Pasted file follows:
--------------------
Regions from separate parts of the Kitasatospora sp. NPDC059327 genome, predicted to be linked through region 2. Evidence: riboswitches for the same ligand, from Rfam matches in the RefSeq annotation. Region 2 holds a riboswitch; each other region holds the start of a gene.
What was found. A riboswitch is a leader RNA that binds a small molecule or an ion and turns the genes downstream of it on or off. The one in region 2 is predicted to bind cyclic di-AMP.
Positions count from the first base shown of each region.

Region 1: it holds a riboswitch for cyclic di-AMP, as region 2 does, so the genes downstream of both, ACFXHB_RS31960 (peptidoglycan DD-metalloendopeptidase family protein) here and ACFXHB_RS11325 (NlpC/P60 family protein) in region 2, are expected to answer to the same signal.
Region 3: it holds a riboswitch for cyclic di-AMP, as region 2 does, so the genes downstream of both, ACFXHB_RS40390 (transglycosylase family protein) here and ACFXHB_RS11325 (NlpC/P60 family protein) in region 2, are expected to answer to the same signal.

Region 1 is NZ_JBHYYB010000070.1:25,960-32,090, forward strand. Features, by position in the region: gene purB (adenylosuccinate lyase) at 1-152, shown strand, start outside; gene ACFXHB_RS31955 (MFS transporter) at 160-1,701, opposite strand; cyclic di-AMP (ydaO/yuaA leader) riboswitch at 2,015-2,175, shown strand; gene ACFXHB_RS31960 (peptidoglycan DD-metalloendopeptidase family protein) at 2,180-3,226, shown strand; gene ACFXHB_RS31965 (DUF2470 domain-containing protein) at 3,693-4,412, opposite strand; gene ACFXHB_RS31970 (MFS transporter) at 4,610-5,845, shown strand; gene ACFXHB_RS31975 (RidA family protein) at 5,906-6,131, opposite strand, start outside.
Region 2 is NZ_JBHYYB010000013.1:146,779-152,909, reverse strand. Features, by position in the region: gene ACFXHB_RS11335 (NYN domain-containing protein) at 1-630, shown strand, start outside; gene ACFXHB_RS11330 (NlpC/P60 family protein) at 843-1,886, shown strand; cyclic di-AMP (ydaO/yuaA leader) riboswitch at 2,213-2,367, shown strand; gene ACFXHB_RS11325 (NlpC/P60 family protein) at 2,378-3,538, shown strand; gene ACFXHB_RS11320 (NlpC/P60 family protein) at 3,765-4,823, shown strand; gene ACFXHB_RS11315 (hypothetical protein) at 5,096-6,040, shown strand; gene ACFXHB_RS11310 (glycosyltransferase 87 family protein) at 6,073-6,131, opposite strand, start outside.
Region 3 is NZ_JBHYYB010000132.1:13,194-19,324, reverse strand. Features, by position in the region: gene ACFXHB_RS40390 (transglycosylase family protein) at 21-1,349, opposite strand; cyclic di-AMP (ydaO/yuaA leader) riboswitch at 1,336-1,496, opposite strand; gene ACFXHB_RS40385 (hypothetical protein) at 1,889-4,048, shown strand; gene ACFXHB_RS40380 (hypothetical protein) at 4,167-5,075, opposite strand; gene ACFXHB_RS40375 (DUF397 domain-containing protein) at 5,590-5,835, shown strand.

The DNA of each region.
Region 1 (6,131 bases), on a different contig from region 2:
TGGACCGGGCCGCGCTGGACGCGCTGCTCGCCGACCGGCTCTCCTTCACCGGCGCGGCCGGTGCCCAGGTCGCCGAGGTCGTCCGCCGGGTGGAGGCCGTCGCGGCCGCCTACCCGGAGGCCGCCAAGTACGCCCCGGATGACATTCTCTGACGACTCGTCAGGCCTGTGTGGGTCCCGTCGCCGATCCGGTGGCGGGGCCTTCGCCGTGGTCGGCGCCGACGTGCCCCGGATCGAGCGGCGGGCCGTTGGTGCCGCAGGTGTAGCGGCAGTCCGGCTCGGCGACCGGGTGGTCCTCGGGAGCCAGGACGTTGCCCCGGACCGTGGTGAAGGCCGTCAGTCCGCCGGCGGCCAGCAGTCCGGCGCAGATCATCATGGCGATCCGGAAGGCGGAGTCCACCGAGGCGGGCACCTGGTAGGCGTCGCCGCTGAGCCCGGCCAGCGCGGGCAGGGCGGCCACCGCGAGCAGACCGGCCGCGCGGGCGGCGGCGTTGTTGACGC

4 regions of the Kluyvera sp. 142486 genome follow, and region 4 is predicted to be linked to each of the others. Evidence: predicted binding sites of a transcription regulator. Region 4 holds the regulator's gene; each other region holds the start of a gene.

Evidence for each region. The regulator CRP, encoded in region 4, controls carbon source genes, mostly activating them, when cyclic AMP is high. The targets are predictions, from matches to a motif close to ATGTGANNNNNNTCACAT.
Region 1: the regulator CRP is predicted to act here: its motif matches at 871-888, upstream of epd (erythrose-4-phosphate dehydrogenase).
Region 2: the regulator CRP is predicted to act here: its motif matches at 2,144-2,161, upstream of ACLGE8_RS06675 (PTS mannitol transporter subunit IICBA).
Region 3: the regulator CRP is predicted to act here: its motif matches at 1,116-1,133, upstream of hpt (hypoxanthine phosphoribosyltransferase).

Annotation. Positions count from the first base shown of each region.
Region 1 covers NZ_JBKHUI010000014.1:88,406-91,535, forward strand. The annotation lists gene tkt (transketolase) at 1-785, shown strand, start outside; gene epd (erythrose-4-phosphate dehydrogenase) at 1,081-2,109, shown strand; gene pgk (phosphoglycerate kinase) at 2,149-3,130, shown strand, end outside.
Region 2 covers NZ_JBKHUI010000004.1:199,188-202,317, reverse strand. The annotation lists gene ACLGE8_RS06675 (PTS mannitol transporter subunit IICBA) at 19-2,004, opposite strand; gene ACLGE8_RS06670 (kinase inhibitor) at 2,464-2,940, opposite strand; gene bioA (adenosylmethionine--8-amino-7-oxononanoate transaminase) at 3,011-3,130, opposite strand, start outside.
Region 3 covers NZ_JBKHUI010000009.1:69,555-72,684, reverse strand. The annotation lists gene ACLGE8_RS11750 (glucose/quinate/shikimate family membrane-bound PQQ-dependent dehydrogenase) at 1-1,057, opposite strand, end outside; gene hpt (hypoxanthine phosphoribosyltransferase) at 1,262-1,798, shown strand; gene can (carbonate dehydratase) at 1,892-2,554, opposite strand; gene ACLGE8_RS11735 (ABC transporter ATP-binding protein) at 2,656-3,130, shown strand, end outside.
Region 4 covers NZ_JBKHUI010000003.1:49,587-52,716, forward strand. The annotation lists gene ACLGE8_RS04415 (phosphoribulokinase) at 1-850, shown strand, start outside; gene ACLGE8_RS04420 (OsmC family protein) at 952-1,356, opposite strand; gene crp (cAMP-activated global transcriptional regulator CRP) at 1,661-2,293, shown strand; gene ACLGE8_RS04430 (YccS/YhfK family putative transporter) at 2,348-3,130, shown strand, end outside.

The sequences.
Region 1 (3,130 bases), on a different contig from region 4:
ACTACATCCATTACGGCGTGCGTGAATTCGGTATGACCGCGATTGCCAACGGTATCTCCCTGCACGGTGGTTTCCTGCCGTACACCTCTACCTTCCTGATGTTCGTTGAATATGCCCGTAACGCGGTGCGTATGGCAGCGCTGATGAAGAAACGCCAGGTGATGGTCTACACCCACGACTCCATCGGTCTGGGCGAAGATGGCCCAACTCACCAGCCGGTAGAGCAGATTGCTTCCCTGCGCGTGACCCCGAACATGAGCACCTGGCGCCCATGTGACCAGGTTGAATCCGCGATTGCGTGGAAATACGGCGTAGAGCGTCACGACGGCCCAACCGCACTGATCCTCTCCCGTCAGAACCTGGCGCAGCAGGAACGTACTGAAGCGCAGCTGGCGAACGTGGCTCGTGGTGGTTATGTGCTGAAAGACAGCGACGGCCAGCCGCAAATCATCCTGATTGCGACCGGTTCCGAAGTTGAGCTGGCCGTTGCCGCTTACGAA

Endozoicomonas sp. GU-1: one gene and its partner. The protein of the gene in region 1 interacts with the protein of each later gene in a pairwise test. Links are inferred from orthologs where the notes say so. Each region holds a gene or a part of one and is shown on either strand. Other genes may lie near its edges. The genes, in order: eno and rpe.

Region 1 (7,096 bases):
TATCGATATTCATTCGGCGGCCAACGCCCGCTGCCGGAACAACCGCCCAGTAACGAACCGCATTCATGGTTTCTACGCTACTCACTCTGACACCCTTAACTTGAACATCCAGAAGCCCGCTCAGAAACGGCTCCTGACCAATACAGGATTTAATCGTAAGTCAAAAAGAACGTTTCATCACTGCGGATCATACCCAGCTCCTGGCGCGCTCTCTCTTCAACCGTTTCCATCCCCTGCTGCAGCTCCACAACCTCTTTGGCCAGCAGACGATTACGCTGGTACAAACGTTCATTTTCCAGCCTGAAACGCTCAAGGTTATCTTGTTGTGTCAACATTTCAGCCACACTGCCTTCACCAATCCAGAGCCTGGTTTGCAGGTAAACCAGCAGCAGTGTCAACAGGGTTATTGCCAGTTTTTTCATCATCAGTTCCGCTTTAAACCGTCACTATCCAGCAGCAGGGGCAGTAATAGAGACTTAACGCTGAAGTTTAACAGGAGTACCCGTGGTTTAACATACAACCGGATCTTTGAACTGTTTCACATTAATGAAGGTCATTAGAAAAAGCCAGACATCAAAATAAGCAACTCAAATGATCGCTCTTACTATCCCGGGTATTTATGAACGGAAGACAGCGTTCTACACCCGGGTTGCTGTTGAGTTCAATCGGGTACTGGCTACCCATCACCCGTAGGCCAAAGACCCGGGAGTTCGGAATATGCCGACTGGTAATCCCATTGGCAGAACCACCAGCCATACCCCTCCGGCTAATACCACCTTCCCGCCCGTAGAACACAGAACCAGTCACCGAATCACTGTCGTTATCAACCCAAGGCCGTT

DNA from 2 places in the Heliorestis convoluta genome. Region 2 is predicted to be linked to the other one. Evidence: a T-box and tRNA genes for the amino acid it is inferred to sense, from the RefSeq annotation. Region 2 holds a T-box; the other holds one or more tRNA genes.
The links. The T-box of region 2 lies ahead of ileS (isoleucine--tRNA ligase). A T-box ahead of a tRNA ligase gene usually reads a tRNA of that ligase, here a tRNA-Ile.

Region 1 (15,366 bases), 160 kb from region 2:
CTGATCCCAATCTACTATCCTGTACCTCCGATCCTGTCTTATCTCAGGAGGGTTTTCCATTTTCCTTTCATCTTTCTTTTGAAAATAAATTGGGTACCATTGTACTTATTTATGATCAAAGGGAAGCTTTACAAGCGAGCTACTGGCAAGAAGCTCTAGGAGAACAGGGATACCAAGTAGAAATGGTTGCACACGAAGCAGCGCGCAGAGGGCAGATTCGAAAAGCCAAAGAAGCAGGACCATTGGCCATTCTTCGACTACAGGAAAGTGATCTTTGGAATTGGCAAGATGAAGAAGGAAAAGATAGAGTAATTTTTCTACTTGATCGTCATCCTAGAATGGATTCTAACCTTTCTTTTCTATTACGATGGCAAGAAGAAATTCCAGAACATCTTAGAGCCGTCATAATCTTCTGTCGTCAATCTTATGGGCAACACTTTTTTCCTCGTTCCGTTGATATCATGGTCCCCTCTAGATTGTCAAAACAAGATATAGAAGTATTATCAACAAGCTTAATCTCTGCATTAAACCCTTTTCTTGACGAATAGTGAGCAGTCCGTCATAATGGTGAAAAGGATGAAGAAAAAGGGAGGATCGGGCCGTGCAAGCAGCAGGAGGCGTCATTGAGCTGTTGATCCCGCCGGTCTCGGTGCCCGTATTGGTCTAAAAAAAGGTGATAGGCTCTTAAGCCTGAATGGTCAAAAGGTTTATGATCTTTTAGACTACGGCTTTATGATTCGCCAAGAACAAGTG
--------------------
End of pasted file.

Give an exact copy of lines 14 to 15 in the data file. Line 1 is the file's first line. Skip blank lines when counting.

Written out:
Region 1: the regulator CRP is predicted to act here: its motif matches at 871-888, upstream of epd (erythrose-4-phosphate dehydrogenase).
Region 2: the regulator CRP is predicted to act here: its motif matches at 2,144-2,161, upstream of ACLGE8_RS06675 (PTS mannitol transporter subunit IICBA).